Is the Tide Turning Against Plant-Based Meat?

In the larger national conversation around meat alternatives, there are three main advantages that plant-based meat has over animal products: it’s better for the environment, it’s better for consumers, and it’s more humane (since no animals are killed).

As it turns out, two of those three selling points may be a little less accurate than many shoppers believe, and responses to this information have been mixed. John Mackey, the CEO of Whole Foods and a devoted vegan, has been quoted as saying “some of these [brands] that are extremely popular now that are taking the world by storm, if you look at the ingredients, they are super, highly processed foods.”

Dietician Alissa Rumsey told CNBC that while plant-based burgers like Beyond Meat were fine to eat, they were ultimately not really any healthier than traditional red meat. Some have likened it to a kind of junk food – after all, were burgers ever really meant to be healthy? When ordering an Impossible Whopper from Burger King, it’s unlikely that most consumers are inspired to turn down a side of french fries in favor of apple slices.

As for whether or not it’s better for the environment than red meat, it really depends on what the consumer is replacing. For shoppers who typically buy locally-sourced meats from family farms, their footprint is going to worsen practically any time they buy from a national plant-based meat producer, which has to ship its products in refrigerated trucks all over the country. For consumers who care first and foremost about emissions, buying local is the way to go. And, of course, the biggest potential impact comes from avoiding meat-type products all together – both animal and plant-based.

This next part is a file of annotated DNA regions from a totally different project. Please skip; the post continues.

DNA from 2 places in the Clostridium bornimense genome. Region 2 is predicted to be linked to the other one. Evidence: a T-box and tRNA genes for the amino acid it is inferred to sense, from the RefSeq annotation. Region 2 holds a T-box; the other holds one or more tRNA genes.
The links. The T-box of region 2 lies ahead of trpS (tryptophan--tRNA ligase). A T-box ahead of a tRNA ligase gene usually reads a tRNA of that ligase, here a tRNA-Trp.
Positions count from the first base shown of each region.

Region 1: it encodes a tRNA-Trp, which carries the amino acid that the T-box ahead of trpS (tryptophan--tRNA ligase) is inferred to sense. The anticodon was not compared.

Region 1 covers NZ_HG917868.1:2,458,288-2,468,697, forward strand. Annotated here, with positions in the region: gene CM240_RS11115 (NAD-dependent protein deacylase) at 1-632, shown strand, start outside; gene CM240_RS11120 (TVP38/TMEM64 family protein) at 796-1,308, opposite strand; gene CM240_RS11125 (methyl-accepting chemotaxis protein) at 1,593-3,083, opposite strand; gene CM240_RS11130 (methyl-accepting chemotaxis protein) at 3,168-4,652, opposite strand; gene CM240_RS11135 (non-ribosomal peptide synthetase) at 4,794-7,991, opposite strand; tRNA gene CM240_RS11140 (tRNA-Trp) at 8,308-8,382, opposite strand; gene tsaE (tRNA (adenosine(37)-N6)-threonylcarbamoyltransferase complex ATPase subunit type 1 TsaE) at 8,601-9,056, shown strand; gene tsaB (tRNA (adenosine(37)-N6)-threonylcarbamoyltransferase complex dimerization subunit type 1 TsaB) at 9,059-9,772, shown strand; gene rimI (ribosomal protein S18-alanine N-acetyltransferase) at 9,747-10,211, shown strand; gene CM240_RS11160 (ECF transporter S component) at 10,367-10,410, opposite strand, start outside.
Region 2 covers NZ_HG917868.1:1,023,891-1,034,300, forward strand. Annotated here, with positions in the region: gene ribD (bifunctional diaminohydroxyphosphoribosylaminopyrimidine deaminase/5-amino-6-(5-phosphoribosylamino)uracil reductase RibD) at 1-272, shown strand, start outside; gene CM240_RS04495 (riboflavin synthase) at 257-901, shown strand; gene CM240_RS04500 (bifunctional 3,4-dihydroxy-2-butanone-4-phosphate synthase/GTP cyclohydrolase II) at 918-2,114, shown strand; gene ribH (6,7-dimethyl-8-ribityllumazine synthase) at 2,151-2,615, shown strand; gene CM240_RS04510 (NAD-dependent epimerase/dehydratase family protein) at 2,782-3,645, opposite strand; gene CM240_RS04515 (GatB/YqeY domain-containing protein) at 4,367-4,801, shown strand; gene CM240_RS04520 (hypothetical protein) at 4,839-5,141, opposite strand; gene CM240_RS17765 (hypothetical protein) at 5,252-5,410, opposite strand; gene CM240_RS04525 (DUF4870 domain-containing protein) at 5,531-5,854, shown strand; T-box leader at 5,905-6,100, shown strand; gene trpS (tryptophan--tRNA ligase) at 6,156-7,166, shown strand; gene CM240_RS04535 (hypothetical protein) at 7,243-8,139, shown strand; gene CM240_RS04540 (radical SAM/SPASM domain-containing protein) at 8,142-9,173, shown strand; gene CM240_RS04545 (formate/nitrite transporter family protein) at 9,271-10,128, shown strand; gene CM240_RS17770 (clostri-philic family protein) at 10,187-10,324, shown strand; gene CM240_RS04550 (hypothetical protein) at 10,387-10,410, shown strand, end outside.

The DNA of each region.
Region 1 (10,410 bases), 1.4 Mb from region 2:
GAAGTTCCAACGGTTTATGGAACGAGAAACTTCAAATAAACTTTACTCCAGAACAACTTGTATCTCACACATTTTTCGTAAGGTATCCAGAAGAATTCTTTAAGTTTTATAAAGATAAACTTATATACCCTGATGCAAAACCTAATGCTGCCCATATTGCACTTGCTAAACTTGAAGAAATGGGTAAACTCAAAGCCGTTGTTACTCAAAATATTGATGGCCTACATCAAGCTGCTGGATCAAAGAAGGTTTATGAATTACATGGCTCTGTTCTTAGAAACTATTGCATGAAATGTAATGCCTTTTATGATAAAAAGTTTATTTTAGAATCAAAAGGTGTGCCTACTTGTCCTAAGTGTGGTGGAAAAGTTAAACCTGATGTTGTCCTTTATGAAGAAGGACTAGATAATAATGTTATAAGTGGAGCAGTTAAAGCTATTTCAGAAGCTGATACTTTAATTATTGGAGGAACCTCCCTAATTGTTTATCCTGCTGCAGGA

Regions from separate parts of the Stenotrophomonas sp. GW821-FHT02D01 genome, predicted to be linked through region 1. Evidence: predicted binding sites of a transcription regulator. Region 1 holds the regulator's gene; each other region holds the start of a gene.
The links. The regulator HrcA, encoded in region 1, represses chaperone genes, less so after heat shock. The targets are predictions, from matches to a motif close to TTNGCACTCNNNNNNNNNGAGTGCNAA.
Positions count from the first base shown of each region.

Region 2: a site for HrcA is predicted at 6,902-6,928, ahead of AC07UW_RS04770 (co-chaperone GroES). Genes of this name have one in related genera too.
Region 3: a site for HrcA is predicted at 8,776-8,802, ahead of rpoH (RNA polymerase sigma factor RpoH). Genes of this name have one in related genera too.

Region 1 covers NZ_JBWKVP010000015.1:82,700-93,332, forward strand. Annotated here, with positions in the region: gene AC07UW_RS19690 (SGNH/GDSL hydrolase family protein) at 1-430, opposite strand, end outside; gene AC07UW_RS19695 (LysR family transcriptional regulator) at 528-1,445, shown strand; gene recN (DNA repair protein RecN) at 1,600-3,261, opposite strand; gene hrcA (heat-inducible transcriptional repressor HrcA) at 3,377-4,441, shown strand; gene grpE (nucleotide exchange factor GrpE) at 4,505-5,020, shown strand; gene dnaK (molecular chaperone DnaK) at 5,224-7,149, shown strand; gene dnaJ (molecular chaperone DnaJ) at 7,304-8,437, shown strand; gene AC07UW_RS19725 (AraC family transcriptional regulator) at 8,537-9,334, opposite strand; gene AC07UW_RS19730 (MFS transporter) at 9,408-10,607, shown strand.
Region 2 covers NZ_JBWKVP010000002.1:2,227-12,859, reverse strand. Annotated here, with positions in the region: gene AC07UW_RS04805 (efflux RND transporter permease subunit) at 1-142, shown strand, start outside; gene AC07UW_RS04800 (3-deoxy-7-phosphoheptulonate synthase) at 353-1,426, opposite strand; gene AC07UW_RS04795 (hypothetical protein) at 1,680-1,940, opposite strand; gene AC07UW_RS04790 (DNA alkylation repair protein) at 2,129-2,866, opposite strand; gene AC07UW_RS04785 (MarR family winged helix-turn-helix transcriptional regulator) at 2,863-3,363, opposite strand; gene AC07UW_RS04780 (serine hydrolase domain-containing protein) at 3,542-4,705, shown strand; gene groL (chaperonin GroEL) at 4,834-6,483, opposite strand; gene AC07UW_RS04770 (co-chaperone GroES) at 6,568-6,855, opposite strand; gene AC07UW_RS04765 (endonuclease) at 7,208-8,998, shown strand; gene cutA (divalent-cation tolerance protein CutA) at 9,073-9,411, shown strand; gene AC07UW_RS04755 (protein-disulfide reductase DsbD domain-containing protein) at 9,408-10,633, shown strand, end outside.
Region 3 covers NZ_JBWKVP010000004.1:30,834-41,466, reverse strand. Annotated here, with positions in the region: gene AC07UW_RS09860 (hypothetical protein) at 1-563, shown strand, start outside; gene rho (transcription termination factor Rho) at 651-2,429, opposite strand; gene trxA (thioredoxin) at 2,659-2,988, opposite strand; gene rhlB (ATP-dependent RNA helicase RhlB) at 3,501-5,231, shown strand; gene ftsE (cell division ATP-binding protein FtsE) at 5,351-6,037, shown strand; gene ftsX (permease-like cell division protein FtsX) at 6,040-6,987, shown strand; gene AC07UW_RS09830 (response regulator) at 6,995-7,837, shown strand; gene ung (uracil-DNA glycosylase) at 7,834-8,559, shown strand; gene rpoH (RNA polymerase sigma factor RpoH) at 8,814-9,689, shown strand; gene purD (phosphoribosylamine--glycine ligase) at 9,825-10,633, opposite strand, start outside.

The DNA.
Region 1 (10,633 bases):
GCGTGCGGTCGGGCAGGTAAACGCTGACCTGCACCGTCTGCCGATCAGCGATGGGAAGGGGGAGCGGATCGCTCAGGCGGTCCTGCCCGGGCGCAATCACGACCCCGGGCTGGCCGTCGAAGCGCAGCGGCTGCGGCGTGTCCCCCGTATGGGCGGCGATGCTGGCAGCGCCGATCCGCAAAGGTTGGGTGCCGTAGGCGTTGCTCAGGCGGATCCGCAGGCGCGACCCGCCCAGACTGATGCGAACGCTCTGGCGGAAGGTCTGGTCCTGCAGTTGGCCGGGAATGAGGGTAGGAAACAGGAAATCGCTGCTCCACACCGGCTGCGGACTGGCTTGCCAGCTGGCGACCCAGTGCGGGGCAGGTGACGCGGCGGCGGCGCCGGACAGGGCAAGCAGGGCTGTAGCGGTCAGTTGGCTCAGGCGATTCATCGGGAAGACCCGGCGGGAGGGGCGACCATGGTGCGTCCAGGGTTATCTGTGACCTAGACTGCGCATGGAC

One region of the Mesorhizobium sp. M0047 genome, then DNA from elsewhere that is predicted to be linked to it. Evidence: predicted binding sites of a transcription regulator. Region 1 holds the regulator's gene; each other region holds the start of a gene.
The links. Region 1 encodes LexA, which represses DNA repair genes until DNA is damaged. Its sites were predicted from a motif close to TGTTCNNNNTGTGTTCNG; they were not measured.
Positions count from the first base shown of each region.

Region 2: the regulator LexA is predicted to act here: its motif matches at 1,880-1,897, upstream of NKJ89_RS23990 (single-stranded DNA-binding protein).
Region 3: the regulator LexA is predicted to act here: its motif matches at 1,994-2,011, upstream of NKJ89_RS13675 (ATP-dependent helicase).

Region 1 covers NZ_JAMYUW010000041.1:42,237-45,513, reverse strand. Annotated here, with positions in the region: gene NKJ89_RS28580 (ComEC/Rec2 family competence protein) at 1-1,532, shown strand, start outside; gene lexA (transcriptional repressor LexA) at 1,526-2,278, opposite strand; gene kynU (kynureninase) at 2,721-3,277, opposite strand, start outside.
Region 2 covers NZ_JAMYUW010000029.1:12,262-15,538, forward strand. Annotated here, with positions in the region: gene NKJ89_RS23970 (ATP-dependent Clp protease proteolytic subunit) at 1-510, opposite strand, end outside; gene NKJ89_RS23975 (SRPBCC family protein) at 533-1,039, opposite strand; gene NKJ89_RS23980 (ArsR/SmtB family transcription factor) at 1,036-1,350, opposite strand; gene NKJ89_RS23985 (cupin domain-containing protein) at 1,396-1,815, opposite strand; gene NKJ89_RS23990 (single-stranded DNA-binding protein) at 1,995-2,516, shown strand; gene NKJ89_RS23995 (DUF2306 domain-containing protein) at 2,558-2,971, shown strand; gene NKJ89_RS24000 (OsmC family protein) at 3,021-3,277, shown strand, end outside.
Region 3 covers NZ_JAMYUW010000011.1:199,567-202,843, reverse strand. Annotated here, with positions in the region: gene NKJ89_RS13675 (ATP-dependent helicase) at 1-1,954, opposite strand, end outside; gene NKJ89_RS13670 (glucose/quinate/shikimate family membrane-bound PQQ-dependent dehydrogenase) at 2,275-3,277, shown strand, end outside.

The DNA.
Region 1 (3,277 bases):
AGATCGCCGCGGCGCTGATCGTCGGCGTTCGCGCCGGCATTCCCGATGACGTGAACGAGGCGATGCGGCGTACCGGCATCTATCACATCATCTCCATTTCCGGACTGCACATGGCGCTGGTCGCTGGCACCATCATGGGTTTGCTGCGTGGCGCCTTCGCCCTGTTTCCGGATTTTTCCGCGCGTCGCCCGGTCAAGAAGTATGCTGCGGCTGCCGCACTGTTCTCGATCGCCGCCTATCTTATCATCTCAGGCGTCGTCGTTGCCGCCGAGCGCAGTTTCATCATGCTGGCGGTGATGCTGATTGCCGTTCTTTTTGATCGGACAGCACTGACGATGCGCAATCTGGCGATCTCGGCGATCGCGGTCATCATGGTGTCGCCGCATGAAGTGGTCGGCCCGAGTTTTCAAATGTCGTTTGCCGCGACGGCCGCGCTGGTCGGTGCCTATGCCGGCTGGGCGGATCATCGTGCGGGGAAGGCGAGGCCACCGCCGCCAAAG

However, when stacked against the larger companies that dominate the meat industry, plant-based meats absolutely win out. As reported by Joseph Poore, a researcher on the subject at Oxford, the environmental impact of transporting and processing plant-based meat is “insignificant” compared to the greater meat industry. According to Poore, “no other change in your lifestyle can have such a dramatically positive and cross-cutting benefit.” Greenhouse gas emissions from factory farms are still one of the biggest contributors to climate change, and a plant-based burger produces 90% less emissions and uses just 55% of the energy required to make a red meat burger.

So will any of this sway the tremendous momentum that plant-based meat companies have been experiencing? It’s difficult to say. Die-hard health zealots may find themselves turned off of plant-based meats, and it may even inspire a wider trend against national brands altogether. But for more casual consumers who were excited about how easy Beyond Meats and Impossible Foods makes the transition to a less meat-based diet, they are more likely to be grateful for what they can get. Even if it’s a little better for the environment and maybe just a little better for them – or, at least, not any worse – then it’s still a win.

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